The eyes of most fish are similar in structure to human eyes, and they share our ability to see in colour. The lack of eyelids in bony fish, as compared to sharks, means that the eyes have no protection against the environment.
Eye problems in fish include bulging eyes (exophthalmia), cloudy eyes and various physical injuries.
- Infectious diseases of the eyes: Fortunately, very few disease-causing organisms specifically target the eyes of fish. One notable exception is the eye fluke that spends part of its lifecycle as the larval stage within the eye lens and eye fluid.Certain surface-dwelling parasites, such as the whitespot parasite, Ichthyophthirius, and skin flukes, Gyrodactylus, sometimes settle on or crawl over the eyes, causing inflammation. Under certain circumstances, water moulds (eg Saprolegnia fungus) establish on the eye surface, causing cotton wool-like growths. Various types of bacteria, including Aeromonas species, may cause eye problems including pop-eye. If left untreated, eye infections can lead to reduced vision or total blindness. Fortunately, visually impaired fish retain some ability to navigate and locate food, thanks to their other sensory systems: these fish may, however, require isolation otherwise they could lose out at feeding times if kept with active tankmates. Mild eye infections can usually be treated with a suitable remedy, eg fungus or bacteria remedy, added to the water. Stubborn bacterial infections, including some cases of pop-eye, may require antibiotics from the vet.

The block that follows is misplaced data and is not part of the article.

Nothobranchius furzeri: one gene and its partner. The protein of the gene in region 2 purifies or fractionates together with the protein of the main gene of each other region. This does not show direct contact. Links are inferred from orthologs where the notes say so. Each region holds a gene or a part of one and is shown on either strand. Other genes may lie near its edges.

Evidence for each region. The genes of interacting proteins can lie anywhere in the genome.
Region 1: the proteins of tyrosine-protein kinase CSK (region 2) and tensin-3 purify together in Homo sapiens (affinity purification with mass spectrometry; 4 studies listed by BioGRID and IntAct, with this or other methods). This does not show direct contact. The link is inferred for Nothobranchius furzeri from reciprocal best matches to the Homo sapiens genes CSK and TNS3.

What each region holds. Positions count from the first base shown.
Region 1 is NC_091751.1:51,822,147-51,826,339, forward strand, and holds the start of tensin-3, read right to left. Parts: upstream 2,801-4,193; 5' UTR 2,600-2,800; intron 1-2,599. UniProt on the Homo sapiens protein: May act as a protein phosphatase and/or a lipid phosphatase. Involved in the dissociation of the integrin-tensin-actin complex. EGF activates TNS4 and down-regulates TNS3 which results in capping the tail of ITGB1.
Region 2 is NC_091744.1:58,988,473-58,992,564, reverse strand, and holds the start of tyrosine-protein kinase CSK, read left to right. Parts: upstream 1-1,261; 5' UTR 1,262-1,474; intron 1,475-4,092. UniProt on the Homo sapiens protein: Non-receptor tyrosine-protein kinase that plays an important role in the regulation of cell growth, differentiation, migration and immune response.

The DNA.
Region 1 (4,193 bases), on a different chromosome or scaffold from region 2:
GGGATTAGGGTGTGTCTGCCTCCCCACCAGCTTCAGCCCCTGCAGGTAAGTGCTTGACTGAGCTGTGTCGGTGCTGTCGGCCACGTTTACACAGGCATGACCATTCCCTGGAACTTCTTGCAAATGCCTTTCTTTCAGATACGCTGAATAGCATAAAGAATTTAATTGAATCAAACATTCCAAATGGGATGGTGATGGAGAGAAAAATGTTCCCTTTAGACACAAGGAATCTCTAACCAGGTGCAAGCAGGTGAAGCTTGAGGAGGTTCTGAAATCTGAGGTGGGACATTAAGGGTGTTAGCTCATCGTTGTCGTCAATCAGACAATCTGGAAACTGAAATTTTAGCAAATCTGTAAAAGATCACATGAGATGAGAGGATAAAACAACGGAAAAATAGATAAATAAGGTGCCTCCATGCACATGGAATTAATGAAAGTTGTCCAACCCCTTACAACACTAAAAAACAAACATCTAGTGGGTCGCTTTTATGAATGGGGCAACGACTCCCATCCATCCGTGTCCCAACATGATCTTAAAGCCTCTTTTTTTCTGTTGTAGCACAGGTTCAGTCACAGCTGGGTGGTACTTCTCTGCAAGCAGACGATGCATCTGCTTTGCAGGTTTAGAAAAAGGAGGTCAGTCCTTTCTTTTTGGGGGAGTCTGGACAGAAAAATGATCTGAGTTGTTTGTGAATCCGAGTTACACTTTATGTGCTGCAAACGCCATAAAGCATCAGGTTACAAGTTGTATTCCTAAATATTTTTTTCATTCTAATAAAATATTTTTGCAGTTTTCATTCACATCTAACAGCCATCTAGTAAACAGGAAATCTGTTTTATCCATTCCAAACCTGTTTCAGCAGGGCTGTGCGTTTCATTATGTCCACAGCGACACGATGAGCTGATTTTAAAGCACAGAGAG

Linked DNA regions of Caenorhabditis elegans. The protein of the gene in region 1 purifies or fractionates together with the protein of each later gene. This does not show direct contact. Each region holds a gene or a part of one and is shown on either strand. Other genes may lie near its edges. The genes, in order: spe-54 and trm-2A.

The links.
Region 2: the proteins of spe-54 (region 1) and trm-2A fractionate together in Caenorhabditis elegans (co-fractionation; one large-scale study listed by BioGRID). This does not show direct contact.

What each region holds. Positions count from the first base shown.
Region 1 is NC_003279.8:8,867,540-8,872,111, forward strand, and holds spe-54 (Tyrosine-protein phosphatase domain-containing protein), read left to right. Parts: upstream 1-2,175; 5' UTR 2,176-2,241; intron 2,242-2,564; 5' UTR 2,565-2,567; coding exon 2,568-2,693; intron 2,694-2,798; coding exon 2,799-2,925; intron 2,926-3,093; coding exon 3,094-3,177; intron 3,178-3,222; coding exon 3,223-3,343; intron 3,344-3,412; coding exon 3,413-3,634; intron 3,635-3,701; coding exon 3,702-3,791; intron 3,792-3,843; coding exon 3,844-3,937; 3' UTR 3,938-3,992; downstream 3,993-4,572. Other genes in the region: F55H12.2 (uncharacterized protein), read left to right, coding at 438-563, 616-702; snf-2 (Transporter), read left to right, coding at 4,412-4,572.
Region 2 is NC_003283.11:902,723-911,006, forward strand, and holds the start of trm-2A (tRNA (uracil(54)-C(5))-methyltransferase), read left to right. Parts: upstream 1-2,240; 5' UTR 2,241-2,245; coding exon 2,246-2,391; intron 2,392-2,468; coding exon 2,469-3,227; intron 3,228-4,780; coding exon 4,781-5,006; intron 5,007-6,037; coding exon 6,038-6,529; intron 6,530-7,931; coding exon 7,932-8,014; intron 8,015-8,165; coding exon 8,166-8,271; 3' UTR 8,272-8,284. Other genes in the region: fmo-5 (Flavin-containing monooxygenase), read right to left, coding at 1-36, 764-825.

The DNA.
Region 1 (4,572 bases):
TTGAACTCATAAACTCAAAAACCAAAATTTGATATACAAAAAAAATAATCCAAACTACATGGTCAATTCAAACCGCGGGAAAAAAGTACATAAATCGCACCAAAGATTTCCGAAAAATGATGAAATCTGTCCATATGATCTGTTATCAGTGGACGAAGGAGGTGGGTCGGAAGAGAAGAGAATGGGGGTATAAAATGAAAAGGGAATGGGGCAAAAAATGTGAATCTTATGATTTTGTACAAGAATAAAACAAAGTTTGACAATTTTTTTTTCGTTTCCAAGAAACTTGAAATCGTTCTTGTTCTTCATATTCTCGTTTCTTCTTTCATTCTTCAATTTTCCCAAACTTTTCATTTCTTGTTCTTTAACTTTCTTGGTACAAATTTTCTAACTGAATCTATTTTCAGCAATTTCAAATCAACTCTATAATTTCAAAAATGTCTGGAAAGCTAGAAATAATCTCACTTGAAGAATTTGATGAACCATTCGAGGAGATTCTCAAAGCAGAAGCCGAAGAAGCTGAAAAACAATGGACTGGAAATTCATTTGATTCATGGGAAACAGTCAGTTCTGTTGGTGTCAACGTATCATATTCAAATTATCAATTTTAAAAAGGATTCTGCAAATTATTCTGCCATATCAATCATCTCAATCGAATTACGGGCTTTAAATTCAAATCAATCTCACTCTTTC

- Non-infectious diseases of the eyes: Many eye problems in fish stem from unhygienic water conditions or poor diet. Exposure to very low water temperatures may damage the proteins within the eye, leading to clouding of the lens. Similarly, exposure to strong sunlight, such as when outdoor fish are held in shallow ponds that lack shade, can lead to cataracts. Dietary-related eye problems may arise if the fish is given poor-quality foods that lack vital nutrients important for eye development and function. For example, a dietary deficiency of vitamin D can lead to pop-eye. Where the eyes are damaged, for instance via cuts or grazes such as caused by handling or net injuries, the addition of a broad-acting bacteria remedy will help prevent infection while the eye heals.